Chris A. Salinas - NanoJapan 2014
Northwest Vista (Community) College
Major: Physics & Nanotechnology
Class Standing: Sophomore
Anticipated Graduation: May 2016
NanoJapan Research Lab: Aoki/Ochiai Lab, Prof. Noboyuki Aoki & Yuichi Ochiai, Chiba University
NanoJapan Research Project: TBA
NanoJapan gives students hands on experience in the research field which allows them to better assess in which direction they should go academically. It also allows students to experience this field in a different culture and establish international connections within the global scientific community, expanding their thinking beyond just national markets. Ever since I heard about NanoJapan I’ve dreamed about participating in this program. I love science and have a deep admiration for Japan and its culture so what more could I ask for than a program that combines two things I love? Over the past two years I’ve learned a lot about nanotechnology from processes to instruments used in the lab, NanoJapan will give me an opportunity to apply what I’ve learned in the classroom in a real world setting. I also plan to do international research outside of the United States, especially in Japan and this will be an amazing stepping stone to achieving that goal or realize if I should redirect my goals before earning my bachelors.
The thing I’m most looking forward to while in Japan is actually getting to live and do research there, I’ve seen many Japanese films and anime that depict life in Japan but that’s only been secondhand experience. Now I’ll get to experience Japan firsthand and learn about its culture within the research field and its society, I look forward to working in a Japanese research laboratory and becoming part of a community and not just a tourist. I also plan to visiting many modern and historical locations as well as having actual Japanese’s cuisine from local restaurants.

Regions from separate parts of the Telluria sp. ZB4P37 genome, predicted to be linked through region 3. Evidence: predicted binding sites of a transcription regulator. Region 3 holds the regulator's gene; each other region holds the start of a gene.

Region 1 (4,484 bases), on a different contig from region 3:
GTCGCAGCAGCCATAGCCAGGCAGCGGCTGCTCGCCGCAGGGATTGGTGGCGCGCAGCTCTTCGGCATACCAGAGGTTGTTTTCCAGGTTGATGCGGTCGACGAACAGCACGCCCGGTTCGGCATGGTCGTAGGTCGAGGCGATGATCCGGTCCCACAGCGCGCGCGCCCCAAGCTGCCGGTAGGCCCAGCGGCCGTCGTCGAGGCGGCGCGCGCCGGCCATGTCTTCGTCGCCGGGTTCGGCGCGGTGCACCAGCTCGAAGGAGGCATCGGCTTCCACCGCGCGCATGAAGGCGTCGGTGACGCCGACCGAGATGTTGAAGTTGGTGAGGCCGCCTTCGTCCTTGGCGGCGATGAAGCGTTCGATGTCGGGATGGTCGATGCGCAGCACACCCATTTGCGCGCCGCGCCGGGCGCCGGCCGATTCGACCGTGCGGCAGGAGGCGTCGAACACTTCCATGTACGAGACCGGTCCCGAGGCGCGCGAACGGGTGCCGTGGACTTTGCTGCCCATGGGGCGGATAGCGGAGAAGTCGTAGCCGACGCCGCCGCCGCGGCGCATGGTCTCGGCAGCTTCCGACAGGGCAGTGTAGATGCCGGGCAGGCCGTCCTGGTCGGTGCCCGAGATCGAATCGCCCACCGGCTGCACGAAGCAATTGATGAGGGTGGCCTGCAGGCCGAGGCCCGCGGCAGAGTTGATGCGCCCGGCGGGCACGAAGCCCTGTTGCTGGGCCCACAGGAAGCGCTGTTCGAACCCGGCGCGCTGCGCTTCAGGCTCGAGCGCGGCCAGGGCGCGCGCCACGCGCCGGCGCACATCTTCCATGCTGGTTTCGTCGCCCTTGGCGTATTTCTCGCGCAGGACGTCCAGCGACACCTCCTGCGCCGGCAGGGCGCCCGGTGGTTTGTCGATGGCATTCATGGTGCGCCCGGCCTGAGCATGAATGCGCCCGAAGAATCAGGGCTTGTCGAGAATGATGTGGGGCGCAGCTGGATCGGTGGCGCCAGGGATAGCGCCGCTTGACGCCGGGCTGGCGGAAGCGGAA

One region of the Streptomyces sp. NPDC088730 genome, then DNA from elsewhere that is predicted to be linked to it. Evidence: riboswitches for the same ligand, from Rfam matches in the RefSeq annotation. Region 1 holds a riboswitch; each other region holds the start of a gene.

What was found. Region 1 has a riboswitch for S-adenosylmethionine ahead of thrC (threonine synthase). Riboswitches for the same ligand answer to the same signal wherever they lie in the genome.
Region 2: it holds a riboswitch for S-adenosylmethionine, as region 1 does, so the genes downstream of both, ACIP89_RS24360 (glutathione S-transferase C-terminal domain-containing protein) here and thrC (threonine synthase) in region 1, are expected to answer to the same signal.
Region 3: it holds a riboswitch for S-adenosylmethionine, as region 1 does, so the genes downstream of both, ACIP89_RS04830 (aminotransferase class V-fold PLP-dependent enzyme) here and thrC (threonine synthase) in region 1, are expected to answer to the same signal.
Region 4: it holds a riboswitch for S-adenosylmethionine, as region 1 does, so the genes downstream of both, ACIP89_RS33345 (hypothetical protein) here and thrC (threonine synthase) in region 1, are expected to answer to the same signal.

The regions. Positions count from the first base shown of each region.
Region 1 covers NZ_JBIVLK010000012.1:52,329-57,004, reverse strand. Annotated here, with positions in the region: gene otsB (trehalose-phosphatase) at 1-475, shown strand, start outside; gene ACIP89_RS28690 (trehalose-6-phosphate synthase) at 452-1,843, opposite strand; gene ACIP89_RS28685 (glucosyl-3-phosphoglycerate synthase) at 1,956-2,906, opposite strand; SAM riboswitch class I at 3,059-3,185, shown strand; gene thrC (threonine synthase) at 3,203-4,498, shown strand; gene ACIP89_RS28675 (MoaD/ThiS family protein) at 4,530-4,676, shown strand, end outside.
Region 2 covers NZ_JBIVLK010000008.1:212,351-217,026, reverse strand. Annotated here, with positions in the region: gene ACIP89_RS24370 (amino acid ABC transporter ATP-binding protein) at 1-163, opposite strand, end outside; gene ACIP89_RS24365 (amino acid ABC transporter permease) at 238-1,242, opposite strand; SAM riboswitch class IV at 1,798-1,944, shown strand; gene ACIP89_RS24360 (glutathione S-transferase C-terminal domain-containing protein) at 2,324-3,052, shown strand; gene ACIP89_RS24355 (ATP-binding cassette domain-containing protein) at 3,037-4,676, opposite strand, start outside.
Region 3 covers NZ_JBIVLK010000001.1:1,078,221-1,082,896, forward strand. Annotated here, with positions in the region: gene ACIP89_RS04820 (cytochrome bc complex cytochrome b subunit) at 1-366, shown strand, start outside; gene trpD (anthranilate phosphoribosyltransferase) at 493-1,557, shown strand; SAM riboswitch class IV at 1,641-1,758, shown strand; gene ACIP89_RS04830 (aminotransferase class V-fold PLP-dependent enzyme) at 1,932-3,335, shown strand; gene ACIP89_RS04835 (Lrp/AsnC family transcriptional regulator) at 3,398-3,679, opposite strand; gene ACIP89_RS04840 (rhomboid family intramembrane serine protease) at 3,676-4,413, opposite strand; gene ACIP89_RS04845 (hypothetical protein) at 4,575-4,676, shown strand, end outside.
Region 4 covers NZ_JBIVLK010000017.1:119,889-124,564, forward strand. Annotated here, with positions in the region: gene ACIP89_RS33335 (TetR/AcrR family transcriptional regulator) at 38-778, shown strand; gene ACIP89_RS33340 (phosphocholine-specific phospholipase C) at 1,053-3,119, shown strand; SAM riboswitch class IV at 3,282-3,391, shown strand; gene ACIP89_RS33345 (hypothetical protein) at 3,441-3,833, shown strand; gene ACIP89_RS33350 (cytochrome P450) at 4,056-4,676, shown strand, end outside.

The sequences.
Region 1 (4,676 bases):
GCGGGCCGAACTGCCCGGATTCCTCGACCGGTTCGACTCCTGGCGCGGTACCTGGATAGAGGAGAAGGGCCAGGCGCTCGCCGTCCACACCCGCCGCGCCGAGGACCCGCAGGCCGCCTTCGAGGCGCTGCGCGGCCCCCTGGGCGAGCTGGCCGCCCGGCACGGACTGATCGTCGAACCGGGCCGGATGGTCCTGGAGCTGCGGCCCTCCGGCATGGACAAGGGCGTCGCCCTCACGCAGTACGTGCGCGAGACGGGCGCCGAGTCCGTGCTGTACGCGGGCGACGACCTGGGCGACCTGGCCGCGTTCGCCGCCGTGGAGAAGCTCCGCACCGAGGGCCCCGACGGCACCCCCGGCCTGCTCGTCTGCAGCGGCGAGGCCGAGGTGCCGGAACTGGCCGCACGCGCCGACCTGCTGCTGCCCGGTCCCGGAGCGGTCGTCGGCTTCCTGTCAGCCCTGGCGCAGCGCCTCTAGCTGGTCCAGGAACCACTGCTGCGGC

My goals for this summer are to:
As I expected, even as early from first boarding the airplane to travel to Japan was the use of a language that I didn’t understand and being as curious as I am it was hard for me not knowing what was being said over the intercom or by the individuals around me. Aside from that I didn’t expect much of a culture shock if any and I must admit that the first few days didn’t really feel like I was in a different country at all, like back home I was walking the busy streets along with everyone else going back and forth living our lives. Having a schedule and others that speak your language around you probably lessens the culture shock then if you were on your own and no schedule to follow to give you that sense of familiarity that following a schedule can give you. Speaking of schedules, I expected it to be pretty busy but my expectations have really been blown out of the water and what little time I do have free when not in class, lectures, trips, studying or exploring has been none existent.
Do as the Locals: After a long day there’s nothing like a nap on the subway.